In this case, it’s a weekly podcast, but it’s not much different than restoring a car over time, creating illustrations or paintings, or piling up pages of a book. The formula is simple:

Effort + Time = Body of Work

Speaking of Books…

The last time I posted, here, was to announce that I was taking a break from social media, and even slowing down with blogs. I wanted even better focus and clarity in the work I do. It did not take long to find both. With the focus of really getting back to the novel-in-progress, I was able to see that the book I’m writing is really three books. So instead of one big book about June’s life and rise to fame as a magician, it will be several books about June’s life — and that excites me more than I’ve ever been excited about anything I’ve written.

For the sake of word count in a single novel, there were things I wanted to stick with longer, but had to move on to other things to avoid a ridiculously large book. June is born in a circus, and circus life lasts only three chapters in what I was doing. I’m now able to spend more time in the places that shape June as she grows into a young woman on her own by the end of what is now the first book of three.

In all the years I’ve been writing, I’ve never enjoyed it more…

Waking Naturally

Waking Naturally

Between a big project at work and an ice storm, I’ve been working from home more than usual, lately. I typically work from home on Tuesdays and Thursdays, but I was home all last week. Much like the times I’ve worked from home exclusively, my sleep fell into a much better pattern when working from home. I can’t remember the last time I heard the alarm; I woke up between 5:00 and 6:30 on my own, depending on what my body needed.

Today, it’s back to the office, and while I woke up before the alarm as I usually do, there’s a sense of a starting gun going off and then a rush to get ready. The routine is much more “get up and go” than last week. (Well, I do have time to write this blog entry while eating breakfast because I woke up early enough to do so.) On mornings when I have to wake up at a certain time to allow for the preparation that comes with readying myself to head into work, there’s less free time in the morning to ease into the day. I have mornings like today, when I wake up well before the alarm, but as I get back to the in-office routine, there will be a greater sense of hurry in the mornings, and I might even hear the alarm sometime next week.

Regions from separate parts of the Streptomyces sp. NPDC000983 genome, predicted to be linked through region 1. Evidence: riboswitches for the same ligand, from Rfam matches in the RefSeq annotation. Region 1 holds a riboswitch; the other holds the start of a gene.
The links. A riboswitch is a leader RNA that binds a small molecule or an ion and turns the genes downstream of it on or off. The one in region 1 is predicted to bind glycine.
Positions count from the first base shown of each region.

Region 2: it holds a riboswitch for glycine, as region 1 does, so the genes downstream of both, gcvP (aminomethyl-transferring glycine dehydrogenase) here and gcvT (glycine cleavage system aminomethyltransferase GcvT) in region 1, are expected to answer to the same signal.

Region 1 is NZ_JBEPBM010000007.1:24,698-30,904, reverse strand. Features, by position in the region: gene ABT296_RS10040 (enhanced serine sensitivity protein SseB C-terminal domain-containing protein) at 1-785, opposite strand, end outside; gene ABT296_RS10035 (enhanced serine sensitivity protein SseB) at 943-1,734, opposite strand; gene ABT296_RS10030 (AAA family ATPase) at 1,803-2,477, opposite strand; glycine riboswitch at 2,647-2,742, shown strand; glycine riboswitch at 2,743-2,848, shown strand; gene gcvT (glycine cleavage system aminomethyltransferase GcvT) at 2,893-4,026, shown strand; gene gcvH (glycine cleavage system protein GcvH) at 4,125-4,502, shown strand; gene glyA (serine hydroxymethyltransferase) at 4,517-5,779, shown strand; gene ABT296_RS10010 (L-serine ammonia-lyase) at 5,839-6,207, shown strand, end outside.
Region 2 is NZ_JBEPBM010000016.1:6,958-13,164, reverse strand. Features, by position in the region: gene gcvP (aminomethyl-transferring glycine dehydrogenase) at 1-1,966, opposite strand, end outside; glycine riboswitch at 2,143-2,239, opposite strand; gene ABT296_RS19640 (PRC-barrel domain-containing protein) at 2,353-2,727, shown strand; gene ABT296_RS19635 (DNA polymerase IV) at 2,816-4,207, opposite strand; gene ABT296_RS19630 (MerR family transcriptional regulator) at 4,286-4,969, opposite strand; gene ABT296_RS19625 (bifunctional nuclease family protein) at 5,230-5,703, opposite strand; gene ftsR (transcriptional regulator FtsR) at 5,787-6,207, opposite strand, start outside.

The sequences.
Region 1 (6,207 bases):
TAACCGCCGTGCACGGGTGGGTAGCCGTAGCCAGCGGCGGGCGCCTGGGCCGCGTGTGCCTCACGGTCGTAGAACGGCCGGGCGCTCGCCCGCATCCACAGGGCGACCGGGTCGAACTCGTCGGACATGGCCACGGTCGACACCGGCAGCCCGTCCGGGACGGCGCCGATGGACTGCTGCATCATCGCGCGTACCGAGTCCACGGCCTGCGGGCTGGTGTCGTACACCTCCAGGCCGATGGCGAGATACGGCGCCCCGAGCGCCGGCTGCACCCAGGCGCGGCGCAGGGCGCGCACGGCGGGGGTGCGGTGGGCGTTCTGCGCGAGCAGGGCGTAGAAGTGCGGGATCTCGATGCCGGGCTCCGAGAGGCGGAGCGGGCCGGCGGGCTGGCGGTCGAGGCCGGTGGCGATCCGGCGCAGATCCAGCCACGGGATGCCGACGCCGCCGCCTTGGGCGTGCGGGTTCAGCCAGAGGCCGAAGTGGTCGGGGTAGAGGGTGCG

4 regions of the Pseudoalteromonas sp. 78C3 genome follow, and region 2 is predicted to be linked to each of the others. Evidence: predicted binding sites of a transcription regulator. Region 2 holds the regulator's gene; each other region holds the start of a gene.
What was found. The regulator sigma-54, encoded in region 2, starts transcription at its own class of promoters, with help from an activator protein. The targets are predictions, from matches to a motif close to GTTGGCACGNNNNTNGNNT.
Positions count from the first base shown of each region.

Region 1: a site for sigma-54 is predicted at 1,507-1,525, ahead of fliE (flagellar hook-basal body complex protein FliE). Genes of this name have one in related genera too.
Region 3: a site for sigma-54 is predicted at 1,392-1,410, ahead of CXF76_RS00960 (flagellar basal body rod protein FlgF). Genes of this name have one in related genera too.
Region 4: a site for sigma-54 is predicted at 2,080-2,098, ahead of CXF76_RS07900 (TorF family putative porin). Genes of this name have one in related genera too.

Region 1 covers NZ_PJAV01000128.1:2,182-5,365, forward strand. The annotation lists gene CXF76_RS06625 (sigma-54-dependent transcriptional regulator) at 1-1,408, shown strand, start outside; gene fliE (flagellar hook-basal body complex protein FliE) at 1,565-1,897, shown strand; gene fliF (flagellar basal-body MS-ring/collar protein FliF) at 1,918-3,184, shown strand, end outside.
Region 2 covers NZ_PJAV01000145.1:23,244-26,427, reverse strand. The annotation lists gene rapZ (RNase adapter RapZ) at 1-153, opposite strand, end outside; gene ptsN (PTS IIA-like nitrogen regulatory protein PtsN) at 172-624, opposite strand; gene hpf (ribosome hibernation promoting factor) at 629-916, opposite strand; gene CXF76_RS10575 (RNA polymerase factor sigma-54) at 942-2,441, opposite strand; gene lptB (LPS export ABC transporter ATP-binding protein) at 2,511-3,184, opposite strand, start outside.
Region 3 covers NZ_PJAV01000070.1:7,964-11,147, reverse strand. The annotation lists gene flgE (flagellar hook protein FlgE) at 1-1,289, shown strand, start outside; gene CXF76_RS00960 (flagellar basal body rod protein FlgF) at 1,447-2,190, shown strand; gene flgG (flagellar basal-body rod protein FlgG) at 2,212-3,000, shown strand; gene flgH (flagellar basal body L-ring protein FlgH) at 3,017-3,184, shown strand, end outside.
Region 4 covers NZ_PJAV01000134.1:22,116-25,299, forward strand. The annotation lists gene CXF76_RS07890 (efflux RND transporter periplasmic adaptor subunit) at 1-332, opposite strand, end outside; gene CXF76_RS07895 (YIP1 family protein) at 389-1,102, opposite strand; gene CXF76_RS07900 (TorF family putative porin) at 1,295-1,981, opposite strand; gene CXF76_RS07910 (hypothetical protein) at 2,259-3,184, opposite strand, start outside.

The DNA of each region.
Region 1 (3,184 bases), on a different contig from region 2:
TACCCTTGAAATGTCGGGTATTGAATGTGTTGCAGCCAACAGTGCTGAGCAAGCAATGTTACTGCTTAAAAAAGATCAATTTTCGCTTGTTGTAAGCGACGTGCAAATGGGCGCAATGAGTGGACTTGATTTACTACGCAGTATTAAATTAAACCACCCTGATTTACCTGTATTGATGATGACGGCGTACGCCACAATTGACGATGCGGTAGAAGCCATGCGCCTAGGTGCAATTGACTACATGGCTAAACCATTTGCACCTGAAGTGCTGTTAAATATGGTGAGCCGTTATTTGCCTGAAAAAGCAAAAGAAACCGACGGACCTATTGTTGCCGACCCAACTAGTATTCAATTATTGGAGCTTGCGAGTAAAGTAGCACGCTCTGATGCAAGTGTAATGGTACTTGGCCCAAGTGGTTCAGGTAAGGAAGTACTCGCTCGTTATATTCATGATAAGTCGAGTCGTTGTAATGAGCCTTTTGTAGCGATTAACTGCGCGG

Slow Starts vs. Fast Starts

Maybe when working from home, the subconscious knows it doesn’t have to leap to action and hit all the morning points to ensure I’m in on time, even if I wake up early. There’s no background thoughts of, “Soon, you must get ready!” and because of that, I rise easier and feel well rested–even with less sleep some days. I’m still lucky: I work close to home. When I think about the times in my life when I was the most exhausted, there was usually a long commute after waking, eating breakfast, showering, and heading out.

When I read articles about how little sleep many people get, I know even on days I go into the office that I’m doing better than most. But there’s a different mindset on mornings I know I’ll have to jump into what passes for traffic on my commute (don’t miss the hour+ long (one-way) commutes of the past)…on those mornings, there’s a much greater sense of hurry. On mornings when I can wake up and not lose time to traffic or other tasks that come with heading into the office, I’m more likely to work longer hours if needed, and I’m much more alert in the work I do.

(All right, instead of another hour to ease into the day, it’s time to get ready for work!)